Photos courtesy NHRA)

2016 NHRA season in review: Pro Stock Motorcycle rider Andrew Hines

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Over the next three-plus weeks, MotorSportsTalk will feature season-ending reviews of the top drivers of the 2016 NHRA Mello Yello Drag Racing Series season.

Each day, we’ll have one in-depth review of a driver that finished in the top-five in each of the four professional classes (Top Fuel, Funny Car, Pro Stock and Pro Stock Motorcycle), as well as a compendium of select other drivers that did not finish in the top-five.

The list of drivers we’ve already posted is below. Today, we feature five-time champion Pro Stock Motorcycle rider Andrew Hines:

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Driver: Andrew Hines

Age: 33

Hometown: Villa Park, California

Team: Vance & Hines Racing

Sponsor/motorcycle: Screamin’ Eagle Harley-Davidson

Crew chief: Matt Hines

2016 season finish: Third in Pro Stock Motorcycle

2016 season statistics: 16 races, 5 wins, 4 runner-up, 2 semifinals, 4 quarterfinals. No. 1 qualifier two times. Round-by-round record: 39 wins, 11 losses.

Career statistics: 230 races, 47 wins, 30 runner-up, 47 semifinals, 55 quarterfinals. No. 1 qualifier 38 times. Round-by-round record: 424 wins, 182 losses. One DNQ. Five-time NHRA Pro Stock Motorcycle champion: 2004, 2005, 2006, 2014, 2015.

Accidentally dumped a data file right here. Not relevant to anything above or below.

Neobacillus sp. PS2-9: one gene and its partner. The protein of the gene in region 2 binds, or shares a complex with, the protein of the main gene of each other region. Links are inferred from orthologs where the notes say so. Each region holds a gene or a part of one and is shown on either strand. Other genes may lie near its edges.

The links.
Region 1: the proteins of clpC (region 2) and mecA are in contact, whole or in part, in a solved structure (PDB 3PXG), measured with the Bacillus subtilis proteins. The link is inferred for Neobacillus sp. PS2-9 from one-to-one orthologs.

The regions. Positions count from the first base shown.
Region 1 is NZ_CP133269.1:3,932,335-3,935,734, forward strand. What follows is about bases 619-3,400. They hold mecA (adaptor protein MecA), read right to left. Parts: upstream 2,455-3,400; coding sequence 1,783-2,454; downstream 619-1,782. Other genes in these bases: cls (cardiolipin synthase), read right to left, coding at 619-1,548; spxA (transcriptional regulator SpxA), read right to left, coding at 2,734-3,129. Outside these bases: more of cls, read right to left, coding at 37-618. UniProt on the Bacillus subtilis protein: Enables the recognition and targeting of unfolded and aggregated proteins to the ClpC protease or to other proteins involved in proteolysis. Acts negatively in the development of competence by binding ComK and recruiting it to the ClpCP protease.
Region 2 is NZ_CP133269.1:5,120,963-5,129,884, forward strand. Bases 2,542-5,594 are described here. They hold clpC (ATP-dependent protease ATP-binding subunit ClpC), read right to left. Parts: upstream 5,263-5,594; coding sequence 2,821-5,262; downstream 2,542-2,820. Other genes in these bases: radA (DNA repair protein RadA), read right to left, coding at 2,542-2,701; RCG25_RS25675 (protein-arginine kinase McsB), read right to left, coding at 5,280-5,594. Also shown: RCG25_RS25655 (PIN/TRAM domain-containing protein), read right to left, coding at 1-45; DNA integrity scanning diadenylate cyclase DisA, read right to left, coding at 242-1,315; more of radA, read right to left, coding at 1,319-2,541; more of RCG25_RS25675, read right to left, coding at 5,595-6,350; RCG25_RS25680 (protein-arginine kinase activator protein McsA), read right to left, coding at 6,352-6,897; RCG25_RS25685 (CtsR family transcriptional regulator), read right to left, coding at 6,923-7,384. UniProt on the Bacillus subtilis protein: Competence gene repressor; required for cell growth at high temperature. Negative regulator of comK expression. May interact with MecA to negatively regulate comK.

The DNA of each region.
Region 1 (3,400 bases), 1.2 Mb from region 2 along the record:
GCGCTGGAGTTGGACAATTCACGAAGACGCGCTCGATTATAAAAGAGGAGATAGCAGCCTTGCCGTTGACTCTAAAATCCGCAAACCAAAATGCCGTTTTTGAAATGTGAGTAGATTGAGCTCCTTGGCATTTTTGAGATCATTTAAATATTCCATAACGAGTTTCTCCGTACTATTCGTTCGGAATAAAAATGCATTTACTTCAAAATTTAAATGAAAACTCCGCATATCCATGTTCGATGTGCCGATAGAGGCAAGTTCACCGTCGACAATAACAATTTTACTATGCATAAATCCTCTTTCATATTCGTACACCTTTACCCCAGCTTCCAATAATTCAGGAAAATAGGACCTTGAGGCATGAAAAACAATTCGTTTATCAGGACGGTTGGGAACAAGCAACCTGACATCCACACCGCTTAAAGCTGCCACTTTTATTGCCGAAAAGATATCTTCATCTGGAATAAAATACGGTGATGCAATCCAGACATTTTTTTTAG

What went right in 2016: Hines had a championship season – but without the championship. He earned five wins in 16 starts and reached the final round 9 times. Had strong battle with teammate Eddie Krawiec (finished second) and surprise 2016 champion Jerry Savoie.

What went wrong in 2016: Hines was in the championship battle until the final race, but when he lost in the quarterfinals in the season-ending event at Pomona, that ended his title hopes, finishing a mere 31 points behind champion Savoie. … Not a lot went wrong for Hines overall, but he seemed to struggle at times during the six-race Countdown to the Championship playoffs, including second-round losses at St. Louis, Dallas and Pomona, and lost in the finals at Charlotte and Las Vegas (recording a rare red-light foul at the starting line). Had he been able to turn one of those losses into a win, he might have been able to overtake Savoie.

What to look for in 2017: Hines is one of the toughest competitors in Pro Stock Motorcycle. To come so close to yet another championship in 2016 will definitely be a rallying cry and incentive for him and his team in 2017. Don’t be surprised if Hines gets off to a big start – and carries it on all the way to a sixth championship.

Season reviews already posted:

— Antron Brown (12/12)

— Ron Capps (12/13)

— Jason Line (12/14)

Jerry Savoie (12/15)

Doug Kalitta (12/16)

Tommy Johnson Jr. (12/17)

Greg Anderson (12/18)

Eddie Krawiec (12/19)

Steve Torrence (12/20)

— Matt Hagan (12/21)

— Shane Gray (12/22)

— Andrew Hines (12/23)

— J.R. Todd (12/24)

— John Force (12/25)

— Bo Butner (12/26)

— Angelle Sampey (12/27)

Follow @JerryBonkowski

Hartley happy with ‘big progression’ on first day with Toro Rosso